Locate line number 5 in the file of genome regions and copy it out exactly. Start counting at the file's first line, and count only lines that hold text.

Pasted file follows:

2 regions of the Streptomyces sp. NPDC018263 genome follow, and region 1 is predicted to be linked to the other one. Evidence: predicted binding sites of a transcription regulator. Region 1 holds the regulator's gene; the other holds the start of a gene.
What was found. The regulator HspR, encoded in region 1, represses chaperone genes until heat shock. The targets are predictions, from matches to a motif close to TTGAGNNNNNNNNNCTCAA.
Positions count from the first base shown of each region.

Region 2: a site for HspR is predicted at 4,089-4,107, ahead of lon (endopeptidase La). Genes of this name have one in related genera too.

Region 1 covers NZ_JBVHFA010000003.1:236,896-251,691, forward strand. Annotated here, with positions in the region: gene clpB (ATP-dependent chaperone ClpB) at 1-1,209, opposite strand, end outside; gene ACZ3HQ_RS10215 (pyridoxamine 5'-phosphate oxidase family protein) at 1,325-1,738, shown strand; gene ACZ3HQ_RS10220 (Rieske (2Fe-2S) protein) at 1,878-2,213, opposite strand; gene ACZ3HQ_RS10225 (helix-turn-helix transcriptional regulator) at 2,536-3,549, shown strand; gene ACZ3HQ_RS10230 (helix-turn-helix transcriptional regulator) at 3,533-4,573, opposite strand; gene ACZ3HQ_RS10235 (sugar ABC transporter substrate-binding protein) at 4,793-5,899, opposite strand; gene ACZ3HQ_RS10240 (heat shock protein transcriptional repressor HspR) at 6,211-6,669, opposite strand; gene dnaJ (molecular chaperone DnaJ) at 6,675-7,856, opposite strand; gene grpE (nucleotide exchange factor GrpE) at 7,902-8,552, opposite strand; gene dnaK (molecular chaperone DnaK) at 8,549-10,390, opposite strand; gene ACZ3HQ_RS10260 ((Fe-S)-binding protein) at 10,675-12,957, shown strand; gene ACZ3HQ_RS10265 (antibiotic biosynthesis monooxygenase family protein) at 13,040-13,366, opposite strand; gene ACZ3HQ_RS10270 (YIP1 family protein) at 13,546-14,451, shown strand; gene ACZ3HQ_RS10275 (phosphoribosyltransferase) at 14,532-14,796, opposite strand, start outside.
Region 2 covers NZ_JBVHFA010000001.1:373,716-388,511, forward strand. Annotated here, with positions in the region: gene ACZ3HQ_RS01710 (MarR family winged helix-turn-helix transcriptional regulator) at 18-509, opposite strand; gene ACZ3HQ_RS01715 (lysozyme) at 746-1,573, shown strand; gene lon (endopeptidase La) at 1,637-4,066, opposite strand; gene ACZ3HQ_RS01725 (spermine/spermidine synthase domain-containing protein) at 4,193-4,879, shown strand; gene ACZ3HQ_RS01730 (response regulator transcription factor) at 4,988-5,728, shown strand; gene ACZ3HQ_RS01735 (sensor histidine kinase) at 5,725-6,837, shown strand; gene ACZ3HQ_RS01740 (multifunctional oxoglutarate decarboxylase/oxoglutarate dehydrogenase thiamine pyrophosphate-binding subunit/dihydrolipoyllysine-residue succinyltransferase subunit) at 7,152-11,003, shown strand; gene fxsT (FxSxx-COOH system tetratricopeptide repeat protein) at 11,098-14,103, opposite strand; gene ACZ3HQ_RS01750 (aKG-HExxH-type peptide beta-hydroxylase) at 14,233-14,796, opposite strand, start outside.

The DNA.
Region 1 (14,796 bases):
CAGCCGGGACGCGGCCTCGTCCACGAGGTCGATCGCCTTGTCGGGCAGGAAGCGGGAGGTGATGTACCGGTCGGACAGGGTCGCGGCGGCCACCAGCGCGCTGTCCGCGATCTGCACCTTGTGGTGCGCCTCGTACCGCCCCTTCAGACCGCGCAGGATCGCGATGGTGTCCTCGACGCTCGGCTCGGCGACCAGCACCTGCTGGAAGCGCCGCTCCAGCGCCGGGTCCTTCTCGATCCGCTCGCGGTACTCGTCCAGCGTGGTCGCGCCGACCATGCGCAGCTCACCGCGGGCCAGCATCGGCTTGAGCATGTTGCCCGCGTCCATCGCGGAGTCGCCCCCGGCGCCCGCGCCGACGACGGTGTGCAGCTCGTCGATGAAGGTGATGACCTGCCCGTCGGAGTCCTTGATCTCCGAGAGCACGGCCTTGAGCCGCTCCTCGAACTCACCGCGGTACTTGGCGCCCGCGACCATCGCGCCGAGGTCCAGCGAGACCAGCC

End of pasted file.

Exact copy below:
Region 1 covers NZ_JBVHFA010000003.1:236,896-251,691, forward strand. Annotated here, with positions in the region: gene clpB (ATP-dependent chaperone ClpB) at 1-1,209, opposite strand, end outside; gene ACZ3HQ_RS10215 (pyridoxamine 5'-phosphate oxidase family protein) at 1,325-1,738, shown strand; gene ACZ3HQ_RS10220 (Rieske (2Fe-2S) protein) at 1,878-2,213, opposite strand; gene ACZ3HQ_RS10225 (helix-turn-helix transcriptional regulator) at 2,536-3,549, shown strand; gene ACZ3HQ_RS10230 (helix-turn-helix transcriptional regulator) at 3,533-4,573, opposite strand; gene ACZ3HQ_RS10235 (sugar ABC transporter substrate-binding protein) at 4,793-5,899, opposite strand; gene ACZ3HQ_RS10240 (heat shock protein transcriptional repressor HspR) at 6,211-6,669, opposite strand; gene dnaJ (molecular chaperone DnaJ) at 6,675-7,856, opposite strand; gene grpE (nucleotide exchange factor GrpE) at 7,902-8,552, opposite strand; gene dnaK (molecular chaperone DnaK) at 8,549-10,390, opposite strand; gene ACZ3HQ_RS10260 ((Fe-S)-binding protein) at 10,675-12,957, shown strand; gene ACZ3HQ_RS10265 (antibiotic biosynthesis monooxygenase family protein) at 13,040-13,366, opposite strand; gene ACZ3HQ_RS10270 (YIP1 family protein) at 13,546-14,451, shown strand; gene ACZ3HQ_RS10275 (phosphoribosyltransferase) at 14,532-14,796, opposite strand, start outside.